McLaren, more than any other team, were guilty of shooting themselves in the foot in 2012 and know they must cut out the mistakes if they are to turn consistent race victories into World Championships again.
For the first time since 2006 they begin that quest without the driver who claimed their last world title five years ago, and who many consider the fastest in F1, Lewis Hamilton.
The British star, a protégé of the team for more than a decade, departed for a new challenge at Mercedes over the winter after a contract saga that dominated much of last season and which still some believe leaves McLaren licking their wounds and with a massive hole to fill.
Young hotshot Sergio Perez is the man appointed to try and fill that Hamilton-shaped void but with the Mexican still to prove himself at the highest level, the responsibility of leading the team's championship push in 2013, on pre-season paper at least, rests squarely on Jenson Button's shoulders, who for the first time is the effective team leader at Woking.
Seven wins, eight poles and arguably the fastest car in the whole field were still not enough for McLaren to deny Red Bull another championship clean sweep in 2012 as first operational, and then reliability, problems meant stacks of points were washed down the drain. To compound the frustration, even old foes Ferrari snuck in late in the season to relegate McLaren to third place in the Constructors' Championship.
With such an illustrious championship-winning pedigree, second, let alone third, is never considered good enough for an outfit that defines itself by an 'unswerving commitment to excellence'.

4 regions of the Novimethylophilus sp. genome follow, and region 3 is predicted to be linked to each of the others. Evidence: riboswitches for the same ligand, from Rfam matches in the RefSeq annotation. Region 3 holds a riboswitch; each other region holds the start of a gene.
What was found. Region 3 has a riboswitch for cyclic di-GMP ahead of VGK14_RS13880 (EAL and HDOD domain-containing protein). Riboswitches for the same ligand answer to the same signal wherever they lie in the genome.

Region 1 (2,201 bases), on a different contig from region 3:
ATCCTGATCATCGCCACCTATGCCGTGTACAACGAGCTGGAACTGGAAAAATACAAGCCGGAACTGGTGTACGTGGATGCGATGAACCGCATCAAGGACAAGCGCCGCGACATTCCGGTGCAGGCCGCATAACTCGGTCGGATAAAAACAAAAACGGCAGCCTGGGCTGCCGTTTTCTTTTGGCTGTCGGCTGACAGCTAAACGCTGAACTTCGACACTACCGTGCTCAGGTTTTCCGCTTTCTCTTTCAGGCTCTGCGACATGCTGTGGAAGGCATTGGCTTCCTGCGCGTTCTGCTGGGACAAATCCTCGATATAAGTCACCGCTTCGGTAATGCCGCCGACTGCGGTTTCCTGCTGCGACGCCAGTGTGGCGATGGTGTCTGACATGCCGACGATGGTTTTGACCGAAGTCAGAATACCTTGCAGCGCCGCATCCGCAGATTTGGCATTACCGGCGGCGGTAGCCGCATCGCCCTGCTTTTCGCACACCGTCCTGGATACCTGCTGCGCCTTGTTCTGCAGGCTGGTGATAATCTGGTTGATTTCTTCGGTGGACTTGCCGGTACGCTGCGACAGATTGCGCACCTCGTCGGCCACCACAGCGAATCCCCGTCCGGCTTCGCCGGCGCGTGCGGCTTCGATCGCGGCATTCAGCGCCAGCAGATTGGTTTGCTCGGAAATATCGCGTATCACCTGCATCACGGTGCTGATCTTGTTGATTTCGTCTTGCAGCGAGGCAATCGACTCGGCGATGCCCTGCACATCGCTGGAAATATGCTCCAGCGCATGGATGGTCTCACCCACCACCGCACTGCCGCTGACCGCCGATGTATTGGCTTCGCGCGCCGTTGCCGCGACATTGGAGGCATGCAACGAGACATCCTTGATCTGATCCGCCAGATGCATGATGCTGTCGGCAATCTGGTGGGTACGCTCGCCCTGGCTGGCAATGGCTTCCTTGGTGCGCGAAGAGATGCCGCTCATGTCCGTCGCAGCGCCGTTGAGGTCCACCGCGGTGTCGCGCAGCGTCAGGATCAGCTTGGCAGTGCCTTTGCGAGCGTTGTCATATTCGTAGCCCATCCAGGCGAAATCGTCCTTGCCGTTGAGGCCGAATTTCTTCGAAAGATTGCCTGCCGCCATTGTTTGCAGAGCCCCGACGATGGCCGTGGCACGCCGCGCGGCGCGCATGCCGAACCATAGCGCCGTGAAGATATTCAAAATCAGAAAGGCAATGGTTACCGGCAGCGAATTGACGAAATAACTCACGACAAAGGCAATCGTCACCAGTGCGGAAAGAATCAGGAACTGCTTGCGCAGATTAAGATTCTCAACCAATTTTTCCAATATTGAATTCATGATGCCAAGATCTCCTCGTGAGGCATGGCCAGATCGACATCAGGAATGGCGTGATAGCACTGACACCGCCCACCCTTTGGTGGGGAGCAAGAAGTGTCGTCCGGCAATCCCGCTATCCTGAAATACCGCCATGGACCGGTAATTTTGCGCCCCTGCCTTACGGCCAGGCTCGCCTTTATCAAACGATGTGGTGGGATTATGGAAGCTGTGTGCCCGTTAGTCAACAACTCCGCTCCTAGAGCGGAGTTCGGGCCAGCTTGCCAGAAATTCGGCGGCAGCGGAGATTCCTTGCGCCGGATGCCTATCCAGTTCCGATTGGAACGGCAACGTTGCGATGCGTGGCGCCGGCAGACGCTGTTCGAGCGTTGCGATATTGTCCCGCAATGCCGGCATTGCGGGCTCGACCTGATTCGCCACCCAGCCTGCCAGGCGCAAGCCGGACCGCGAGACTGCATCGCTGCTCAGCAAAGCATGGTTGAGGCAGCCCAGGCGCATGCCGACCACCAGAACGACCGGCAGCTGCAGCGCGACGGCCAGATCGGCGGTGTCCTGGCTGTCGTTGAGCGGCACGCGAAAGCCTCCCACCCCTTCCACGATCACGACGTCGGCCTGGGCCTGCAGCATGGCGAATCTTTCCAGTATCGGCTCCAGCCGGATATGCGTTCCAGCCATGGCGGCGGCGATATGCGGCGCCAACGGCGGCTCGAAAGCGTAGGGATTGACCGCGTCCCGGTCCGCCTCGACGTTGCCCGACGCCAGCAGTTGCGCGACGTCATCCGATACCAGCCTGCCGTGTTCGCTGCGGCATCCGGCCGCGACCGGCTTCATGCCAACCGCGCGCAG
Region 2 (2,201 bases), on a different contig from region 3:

The modern incarnation of McLaren - which can be traced back to company Chairman Ron Dennis's 1981 takeover of a team that had already won one contructors' and two drivers' titles - has been built on a diet of consistent success. The team sit behind only Ferrari in terms of race victories (182) and pole positions (155) in F1. Much of their success came during the squad's golden era between 1984 and 1991 when they plundered seven Drivers' and six Constructors' Championships with all-time F1 greats Ayrton Senna, Alain Prost and Niki Lauda.
After a relatively fallow period in the mid-1990s, the Woking outfit struck back with Mercedes power and Mika Hakkinen in 1998-99 and on the whole have rarely been out of the top positions since the turn of the century.
Yet, amazingly, despite achieving more than 50 further race victories, just one world title has returned to Woking since - Hamilton's ultimate last-gasp title success in 2008.
That's a statistic - particularly the now 14-year constructors' title drought - that looms large over everyone at McLaren's space-age Technology Centre and one they know has to change as quickly as possible.